Tononi has developed a measure called phi that seems to track how rich in information a mental state is, and the article mentions some preliminary medical work that is lending support to his model. The research is in its infancy and much more work is needed, but the same could be said for all science-based inquiries into consciousness. The point here is that the Dr. Tononi’s work “translating the poetry of our conscious experiences into the precise language of mathematics” holds promise—at the very least, enough promise to warrant featuring in this article.
Soccer has long been one of the team sports with the least amount of statistics, especially statistics on individual players. Unlike (American) football or baseball, say, there are no regular stops in play that break the game into easily digestible chunks; and unlike basketball, say, the ‘important events’ in soccer—like goals, saves, or shots on goal—are relatively rare, and don’t necessarily reveal which team or players are doing well.
Now Luis Amaral and Josh Waitzman from Northwestern University are bridging that gap using, of all things, the mathematics behind social networks. By treating each pass between players as a “link” it is possible to then measure which players are most “central” to the network created and thus, whose presence most helps the team go. Their new metric appears to correlate fairly well with the soccer establishment’s subjective opinions. Is fantasy soccer around the corner? The story was picked up by a number of news outlets, including the Washington Post, Scientific American, and UPI, as well as the online arms of the Discovery Channel and Sports Illustrated. Amaral and Waitzman’s original paper can be found here.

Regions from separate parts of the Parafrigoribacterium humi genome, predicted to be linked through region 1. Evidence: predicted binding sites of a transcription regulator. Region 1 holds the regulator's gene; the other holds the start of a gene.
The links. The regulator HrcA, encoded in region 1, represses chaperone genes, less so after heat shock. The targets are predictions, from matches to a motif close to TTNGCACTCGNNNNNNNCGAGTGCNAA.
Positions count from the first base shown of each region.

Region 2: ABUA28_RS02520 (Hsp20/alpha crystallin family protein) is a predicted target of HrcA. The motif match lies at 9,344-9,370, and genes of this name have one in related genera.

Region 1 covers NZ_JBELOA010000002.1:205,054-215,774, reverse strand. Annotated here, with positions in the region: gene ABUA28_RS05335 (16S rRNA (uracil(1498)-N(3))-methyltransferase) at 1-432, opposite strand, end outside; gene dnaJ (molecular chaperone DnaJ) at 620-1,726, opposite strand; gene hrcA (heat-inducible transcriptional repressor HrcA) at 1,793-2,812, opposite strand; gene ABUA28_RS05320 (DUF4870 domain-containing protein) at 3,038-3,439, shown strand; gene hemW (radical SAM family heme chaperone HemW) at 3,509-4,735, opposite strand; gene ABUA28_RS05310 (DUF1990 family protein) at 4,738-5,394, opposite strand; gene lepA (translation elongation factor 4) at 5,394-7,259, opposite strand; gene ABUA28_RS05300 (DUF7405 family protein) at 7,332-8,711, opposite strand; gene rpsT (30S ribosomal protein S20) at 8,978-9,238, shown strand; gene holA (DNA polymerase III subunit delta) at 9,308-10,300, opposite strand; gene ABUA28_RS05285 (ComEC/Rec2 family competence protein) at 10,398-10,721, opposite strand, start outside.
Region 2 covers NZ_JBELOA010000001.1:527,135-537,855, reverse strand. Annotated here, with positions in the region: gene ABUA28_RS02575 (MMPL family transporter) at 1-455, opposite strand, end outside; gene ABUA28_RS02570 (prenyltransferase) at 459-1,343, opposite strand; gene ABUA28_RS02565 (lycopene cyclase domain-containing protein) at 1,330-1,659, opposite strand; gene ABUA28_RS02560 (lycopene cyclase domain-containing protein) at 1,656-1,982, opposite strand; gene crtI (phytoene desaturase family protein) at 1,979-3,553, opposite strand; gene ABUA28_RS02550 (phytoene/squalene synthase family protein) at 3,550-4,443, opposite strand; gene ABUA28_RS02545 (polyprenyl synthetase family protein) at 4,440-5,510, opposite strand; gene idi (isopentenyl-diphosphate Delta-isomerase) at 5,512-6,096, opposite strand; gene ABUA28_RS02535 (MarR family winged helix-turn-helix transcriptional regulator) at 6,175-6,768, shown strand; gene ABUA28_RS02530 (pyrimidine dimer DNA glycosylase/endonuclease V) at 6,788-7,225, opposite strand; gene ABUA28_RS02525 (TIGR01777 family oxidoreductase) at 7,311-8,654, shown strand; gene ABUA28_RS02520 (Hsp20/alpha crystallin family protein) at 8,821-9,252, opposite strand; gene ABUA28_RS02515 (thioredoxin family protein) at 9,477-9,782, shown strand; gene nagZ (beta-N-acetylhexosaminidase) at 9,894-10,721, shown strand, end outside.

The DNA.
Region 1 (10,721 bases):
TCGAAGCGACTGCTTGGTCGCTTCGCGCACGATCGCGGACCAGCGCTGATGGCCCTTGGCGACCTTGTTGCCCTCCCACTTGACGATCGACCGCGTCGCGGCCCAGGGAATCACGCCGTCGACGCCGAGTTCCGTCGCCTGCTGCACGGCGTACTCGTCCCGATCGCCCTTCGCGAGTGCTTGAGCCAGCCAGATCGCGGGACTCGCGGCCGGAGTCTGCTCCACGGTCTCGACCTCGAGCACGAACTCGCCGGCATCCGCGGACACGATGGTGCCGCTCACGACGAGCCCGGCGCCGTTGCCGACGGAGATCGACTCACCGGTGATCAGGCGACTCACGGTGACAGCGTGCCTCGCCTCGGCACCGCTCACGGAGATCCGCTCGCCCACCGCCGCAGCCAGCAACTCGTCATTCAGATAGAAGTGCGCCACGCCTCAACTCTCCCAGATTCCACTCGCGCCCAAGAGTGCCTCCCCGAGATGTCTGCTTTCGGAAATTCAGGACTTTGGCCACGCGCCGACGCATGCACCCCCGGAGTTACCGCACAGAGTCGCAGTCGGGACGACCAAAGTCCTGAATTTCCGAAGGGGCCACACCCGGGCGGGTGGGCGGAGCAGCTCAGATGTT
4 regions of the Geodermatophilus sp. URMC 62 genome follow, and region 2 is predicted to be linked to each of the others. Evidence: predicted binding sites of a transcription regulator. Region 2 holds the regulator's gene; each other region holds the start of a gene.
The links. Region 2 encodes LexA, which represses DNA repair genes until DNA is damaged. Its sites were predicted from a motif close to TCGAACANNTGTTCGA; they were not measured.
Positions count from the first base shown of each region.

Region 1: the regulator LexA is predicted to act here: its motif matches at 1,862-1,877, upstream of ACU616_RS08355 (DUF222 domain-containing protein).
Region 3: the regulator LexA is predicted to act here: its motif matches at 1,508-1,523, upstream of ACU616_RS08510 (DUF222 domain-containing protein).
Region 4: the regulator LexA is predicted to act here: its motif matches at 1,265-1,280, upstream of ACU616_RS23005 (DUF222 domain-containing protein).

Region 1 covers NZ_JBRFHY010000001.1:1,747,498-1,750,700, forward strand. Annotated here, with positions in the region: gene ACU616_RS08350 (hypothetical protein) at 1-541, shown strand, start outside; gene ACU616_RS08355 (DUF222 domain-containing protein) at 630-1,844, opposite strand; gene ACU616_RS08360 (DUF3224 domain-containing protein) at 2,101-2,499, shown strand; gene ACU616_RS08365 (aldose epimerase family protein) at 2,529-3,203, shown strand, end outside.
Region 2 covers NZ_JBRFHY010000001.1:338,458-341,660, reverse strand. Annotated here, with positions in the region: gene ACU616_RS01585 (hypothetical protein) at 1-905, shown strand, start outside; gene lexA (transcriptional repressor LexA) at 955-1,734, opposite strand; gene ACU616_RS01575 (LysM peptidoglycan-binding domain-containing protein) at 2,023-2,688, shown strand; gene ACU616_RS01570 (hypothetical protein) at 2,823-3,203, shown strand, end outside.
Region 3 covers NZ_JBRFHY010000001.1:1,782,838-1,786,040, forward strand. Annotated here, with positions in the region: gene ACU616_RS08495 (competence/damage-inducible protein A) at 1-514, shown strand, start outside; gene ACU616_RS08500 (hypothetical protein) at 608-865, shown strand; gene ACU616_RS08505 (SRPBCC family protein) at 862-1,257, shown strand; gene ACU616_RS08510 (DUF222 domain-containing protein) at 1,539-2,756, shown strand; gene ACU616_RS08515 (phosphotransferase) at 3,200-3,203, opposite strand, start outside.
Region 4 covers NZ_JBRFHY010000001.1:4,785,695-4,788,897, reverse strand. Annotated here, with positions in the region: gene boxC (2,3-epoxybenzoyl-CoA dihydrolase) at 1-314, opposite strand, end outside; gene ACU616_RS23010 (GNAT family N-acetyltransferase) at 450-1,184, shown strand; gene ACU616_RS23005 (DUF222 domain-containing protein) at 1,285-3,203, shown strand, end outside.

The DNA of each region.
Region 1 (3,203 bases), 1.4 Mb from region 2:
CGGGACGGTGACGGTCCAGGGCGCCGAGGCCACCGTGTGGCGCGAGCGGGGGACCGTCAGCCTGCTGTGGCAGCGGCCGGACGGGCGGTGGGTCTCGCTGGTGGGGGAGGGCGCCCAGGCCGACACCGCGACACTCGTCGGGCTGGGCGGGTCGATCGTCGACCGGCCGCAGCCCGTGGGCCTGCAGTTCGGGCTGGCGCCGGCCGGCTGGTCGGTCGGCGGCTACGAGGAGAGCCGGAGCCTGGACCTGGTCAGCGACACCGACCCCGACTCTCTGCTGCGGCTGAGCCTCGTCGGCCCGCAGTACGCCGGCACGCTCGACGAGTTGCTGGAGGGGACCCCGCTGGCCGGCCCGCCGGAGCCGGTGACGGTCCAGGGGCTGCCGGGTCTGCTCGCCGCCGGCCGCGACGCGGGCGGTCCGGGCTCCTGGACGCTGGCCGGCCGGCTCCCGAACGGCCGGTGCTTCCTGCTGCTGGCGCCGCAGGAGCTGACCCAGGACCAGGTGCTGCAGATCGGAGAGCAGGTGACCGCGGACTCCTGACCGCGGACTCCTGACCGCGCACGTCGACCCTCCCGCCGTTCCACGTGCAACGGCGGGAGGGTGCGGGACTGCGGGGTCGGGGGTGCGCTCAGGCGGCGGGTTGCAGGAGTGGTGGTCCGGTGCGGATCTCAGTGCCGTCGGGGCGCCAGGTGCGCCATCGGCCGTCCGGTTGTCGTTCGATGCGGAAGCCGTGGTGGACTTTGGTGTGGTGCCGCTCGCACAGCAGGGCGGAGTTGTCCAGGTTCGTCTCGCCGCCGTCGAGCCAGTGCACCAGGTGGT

Addendum: A network approach using passing data was also employed by Javier López Peña and Hugo Touchette from Queen Mary University during the 2010 World Cup to analyze teams’ strategies and predict match winners. According to the article “Mathematical Formula Predicts Clear Favorite for the FIFA World Cup” at ScienceDaily, the network predictions’ accuracy rivaled that of the psychic octopus that caught the eye of the news. Dr. Peña was interviewed on CNN Espanol about the mathematical (non-cephalopod) prediction method.
This story by Clive Thompson from the NY Times Magazine examines networks and the signals that travel over them–only the network and the signals aren’t made of wires and electric impulses, the network is the social network of friends and relations and the signals are behaviors. A number of scientists have been using the mathematics of networks to analyze the impact that the behaviors of peoples’ friends and relations have on their own behaviors, and how certain behaviors sometimes get “transmited” through the network in ways startlingly like more physical networks. This article (free registration required) describes some of those scientists and their findings.
This TIME magazine article describes a literal marriage between math and medicine: the couple made up of transplant surgeon Dory Segev and his mathematician wife Sommer Gentry. Together, Segev and Gentry developed a new way to more efficiently match kidney donors with the more than 60,000 Americans awaiting transplants. Gentry was also interviewed by various radio, TV, and newspaper outlets.